The logic of networking is that since the capability of one entity is limited, combining more than one entity would result in increased capability. In the computing world too, networking was devised to harness the capabilities of the computers so that more may benefit. In fact, the first computer network had been established as soon as practicable and functional computers made their debut in the university campus. The need to communicate, to exchange data and other information, and the need to collaborate even though situated far away, was overwhelming, and networking as a solution to bring them about became a viable option.
A network is a system or infrastructure for communication between computers. Networking technology may be of various types. There may be fixed and cabled internet providing continuous internet access. There may be dialup connectios that provide temporary connections using other network infrastructure. The network may also be established through use of wireless technology. In physical size, the network may include just a few computers (Local Area Network, LAN) or more computers spread over a large area (Metropolitan Area Network, MAN). In case the network is between computers spread over geographically large distances, the network is called a Wide Area Network (WAN). When the logic of network is taken to its maxima at the global level, we get the Internet that is a publicly accessible network of computers and servers situated across the globe.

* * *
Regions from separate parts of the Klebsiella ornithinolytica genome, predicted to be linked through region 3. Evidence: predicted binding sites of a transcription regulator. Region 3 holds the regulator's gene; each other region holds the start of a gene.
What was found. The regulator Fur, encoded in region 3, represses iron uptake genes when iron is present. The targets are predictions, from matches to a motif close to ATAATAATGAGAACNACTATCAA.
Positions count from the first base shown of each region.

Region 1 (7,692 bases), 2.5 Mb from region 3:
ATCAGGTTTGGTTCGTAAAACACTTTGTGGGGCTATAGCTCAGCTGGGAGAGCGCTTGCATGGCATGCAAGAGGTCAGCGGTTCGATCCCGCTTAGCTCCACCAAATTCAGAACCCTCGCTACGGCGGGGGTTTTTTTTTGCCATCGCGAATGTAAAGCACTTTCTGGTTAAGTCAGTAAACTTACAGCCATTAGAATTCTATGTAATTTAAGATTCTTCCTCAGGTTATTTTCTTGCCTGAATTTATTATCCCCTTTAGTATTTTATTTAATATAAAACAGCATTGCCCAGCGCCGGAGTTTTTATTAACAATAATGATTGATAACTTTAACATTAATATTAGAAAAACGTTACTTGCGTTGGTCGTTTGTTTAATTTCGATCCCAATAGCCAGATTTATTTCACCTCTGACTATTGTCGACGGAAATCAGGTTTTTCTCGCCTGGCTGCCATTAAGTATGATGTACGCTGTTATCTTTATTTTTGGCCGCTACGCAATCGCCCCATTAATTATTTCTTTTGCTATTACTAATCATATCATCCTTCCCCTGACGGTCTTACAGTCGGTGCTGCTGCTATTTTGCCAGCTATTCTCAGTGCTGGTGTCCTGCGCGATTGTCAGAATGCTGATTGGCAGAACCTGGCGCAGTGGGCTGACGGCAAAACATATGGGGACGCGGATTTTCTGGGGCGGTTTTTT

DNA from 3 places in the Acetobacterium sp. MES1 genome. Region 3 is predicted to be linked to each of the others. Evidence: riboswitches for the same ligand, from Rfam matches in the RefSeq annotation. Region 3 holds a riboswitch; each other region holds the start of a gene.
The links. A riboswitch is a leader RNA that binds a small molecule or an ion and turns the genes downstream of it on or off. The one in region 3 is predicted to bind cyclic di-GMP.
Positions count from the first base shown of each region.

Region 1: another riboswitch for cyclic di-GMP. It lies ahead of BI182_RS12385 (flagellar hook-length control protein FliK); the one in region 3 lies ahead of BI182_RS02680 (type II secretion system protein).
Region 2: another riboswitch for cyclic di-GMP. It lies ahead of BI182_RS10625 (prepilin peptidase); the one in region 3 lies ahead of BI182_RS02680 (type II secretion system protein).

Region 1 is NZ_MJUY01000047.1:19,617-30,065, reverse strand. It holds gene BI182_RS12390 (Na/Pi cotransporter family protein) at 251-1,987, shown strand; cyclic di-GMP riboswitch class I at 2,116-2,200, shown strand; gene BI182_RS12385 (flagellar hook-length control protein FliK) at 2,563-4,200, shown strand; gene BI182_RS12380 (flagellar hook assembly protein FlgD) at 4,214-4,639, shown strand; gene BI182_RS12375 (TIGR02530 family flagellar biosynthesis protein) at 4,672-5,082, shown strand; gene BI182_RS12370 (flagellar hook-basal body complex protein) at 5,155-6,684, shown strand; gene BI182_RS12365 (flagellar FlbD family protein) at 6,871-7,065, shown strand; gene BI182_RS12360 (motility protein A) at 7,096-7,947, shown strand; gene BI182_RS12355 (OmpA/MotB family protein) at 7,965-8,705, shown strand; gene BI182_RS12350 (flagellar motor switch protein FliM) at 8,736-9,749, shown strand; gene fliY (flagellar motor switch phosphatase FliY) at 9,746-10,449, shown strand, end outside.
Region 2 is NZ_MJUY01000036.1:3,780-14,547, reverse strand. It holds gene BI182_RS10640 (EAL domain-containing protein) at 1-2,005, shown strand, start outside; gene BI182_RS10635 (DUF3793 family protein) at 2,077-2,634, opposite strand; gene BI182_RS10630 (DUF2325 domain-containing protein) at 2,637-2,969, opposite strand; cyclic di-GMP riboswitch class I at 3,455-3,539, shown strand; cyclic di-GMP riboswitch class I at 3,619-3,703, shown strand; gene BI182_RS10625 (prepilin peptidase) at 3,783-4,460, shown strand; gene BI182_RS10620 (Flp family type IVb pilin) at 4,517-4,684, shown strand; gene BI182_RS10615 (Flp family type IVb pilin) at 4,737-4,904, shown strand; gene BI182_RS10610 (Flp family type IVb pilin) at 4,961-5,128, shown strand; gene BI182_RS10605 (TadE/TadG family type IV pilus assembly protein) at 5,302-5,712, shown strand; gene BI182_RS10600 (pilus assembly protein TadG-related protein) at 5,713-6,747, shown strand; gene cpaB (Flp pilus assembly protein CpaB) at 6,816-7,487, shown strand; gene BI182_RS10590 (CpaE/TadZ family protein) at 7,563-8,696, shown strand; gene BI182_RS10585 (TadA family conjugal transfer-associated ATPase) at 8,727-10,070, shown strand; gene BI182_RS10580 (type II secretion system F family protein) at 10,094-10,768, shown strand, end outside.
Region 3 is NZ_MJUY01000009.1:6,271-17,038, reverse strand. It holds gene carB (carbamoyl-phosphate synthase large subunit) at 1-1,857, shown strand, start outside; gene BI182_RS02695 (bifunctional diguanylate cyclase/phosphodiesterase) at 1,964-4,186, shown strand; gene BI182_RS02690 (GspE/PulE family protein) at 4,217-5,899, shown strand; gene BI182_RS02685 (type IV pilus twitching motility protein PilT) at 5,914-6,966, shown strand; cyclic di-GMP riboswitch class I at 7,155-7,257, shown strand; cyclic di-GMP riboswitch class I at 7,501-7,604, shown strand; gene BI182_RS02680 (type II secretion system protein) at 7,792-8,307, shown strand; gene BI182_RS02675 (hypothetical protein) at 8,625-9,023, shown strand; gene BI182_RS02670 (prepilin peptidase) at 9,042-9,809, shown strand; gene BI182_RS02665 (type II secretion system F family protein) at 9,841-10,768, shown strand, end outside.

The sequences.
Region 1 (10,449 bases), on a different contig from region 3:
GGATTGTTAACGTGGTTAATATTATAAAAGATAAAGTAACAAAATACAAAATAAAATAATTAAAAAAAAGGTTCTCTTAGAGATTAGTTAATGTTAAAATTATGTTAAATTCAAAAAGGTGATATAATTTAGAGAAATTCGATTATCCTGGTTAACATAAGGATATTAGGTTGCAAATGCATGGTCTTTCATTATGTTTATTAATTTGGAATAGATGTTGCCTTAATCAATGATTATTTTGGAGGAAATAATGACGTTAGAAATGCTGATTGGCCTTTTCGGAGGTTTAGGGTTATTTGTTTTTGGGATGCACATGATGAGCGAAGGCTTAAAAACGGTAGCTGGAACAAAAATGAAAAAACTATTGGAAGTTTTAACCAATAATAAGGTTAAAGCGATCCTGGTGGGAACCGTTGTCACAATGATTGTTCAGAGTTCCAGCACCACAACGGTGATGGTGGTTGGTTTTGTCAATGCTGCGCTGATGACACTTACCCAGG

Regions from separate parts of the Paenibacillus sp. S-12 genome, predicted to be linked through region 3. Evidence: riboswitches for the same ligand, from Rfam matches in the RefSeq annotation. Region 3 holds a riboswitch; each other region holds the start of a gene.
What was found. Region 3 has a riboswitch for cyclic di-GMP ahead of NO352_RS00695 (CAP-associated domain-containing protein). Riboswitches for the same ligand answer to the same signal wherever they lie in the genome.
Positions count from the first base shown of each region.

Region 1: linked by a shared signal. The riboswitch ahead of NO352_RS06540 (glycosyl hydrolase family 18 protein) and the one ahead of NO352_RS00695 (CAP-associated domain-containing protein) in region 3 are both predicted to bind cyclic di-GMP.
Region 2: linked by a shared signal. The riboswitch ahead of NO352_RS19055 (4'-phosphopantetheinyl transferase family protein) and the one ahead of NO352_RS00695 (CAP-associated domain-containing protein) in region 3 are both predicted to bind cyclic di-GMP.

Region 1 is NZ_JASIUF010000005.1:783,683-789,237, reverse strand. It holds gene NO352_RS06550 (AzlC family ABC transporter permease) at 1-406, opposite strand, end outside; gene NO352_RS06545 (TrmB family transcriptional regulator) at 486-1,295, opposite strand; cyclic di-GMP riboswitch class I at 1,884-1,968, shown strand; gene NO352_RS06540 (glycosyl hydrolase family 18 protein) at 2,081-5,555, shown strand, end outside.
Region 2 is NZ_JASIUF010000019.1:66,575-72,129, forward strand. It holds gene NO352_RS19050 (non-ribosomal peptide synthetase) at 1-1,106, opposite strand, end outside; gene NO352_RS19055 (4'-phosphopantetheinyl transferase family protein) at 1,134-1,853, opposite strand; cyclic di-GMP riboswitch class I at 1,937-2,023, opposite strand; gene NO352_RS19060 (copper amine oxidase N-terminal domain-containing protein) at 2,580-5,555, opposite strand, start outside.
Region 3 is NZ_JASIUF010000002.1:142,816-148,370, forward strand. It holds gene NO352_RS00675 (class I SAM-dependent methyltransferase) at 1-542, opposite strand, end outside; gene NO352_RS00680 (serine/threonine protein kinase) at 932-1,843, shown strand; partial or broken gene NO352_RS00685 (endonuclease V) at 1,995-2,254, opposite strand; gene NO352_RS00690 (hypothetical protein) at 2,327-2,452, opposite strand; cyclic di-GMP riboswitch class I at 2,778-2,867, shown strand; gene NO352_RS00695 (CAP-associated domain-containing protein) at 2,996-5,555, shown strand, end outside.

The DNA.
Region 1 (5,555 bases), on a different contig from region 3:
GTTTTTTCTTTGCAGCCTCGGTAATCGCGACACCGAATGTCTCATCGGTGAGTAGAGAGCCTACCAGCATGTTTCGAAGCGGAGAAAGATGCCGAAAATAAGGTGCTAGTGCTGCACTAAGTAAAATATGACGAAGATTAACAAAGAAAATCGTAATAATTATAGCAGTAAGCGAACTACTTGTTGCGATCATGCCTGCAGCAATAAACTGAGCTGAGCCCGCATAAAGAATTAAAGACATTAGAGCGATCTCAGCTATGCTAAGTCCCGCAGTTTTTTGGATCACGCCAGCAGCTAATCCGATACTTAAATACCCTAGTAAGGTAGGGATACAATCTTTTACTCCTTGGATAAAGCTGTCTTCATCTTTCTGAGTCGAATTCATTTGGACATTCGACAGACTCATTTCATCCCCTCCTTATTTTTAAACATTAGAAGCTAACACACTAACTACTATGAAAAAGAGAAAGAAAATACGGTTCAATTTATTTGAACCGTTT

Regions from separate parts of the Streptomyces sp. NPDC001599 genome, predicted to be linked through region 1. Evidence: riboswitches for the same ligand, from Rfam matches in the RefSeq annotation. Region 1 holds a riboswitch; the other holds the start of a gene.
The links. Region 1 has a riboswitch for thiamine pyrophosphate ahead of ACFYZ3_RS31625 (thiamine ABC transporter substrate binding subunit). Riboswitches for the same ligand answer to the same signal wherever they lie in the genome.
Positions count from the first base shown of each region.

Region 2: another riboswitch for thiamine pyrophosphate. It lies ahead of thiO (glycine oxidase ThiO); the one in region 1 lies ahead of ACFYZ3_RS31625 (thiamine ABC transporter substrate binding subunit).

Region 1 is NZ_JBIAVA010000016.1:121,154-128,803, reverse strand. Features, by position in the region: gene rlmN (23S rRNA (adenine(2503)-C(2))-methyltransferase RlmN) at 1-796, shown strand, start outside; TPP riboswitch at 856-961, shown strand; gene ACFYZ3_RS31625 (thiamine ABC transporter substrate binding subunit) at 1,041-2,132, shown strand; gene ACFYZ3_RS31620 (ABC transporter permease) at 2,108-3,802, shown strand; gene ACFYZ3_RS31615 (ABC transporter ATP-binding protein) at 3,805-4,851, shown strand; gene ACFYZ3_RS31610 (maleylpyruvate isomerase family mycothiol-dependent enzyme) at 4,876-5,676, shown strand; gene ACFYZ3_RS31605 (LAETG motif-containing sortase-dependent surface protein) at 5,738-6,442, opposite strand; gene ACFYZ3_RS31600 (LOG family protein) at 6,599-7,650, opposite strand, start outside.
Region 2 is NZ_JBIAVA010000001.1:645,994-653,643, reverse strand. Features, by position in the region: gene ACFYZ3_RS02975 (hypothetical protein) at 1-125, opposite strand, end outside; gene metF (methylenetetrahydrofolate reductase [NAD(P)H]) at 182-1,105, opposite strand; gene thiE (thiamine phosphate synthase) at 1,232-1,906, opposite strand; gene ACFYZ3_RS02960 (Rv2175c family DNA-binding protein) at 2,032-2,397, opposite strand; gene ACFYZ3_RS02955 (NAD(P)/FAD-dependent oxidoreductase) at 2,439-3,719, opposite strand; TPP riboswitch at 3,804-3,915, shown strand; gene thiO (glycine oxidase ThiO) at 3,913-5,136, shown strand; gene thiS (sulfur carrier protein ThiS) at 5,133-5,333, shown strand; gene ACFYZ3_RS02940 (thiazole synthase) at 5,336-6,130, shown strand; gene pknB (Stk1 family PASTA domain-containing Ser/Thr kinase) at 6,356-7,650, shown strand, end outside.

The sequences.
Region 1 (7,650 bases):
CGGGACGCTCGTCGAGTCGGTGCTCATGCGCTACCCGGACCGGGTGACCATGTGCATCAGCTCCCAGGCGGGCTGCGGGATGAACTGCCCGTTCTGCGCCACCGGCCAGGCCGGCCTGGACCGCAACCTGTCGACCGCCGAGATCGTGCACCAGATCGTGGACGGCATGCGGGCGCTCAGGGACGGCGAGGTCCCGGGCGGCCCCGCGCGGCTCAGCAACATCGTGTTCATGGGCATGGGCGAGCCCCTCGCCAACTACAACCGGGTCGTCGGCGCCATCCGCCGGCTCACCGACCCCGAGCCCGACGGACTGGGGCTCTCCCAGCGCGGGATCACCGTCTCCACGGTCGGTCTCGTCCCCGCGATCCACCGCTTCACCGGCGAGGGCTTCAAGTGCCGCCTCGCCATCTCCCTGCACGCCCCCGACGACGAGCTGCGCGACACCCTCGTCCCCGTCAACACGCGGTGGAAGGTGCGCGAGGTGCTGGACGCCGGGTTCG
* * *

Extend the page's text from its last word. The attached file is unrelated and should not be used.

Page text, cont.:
Networks may be private, where usage and access is restricted to the members. It may be public where all may access network resources, like in a public library. Through a mechanism called the Virtual Private Network (VPN), access to a private network may be achieved through public networking infrastructure. Networking may be peer-to-peer, in which there is no hierarchical organization between the computers; or it may be client-server, in which case the computers are organized in a hierarchical structure. During the pre-desktop days, one had the ‘dumb terminals’ and the mainframe at different ends of the network, the dumb terminals being mere input-output devices. There are many problems attached to networking, like loss and invasion of privacy, security concerns, unbridled centralization, etc. However, the benefits of networking are many and solutions have been devised to keep the pitfalls to the minimum.
In this section of the directory, we provide links to various networking resources, from networking solutions to networking firms, guides and hardware, etc.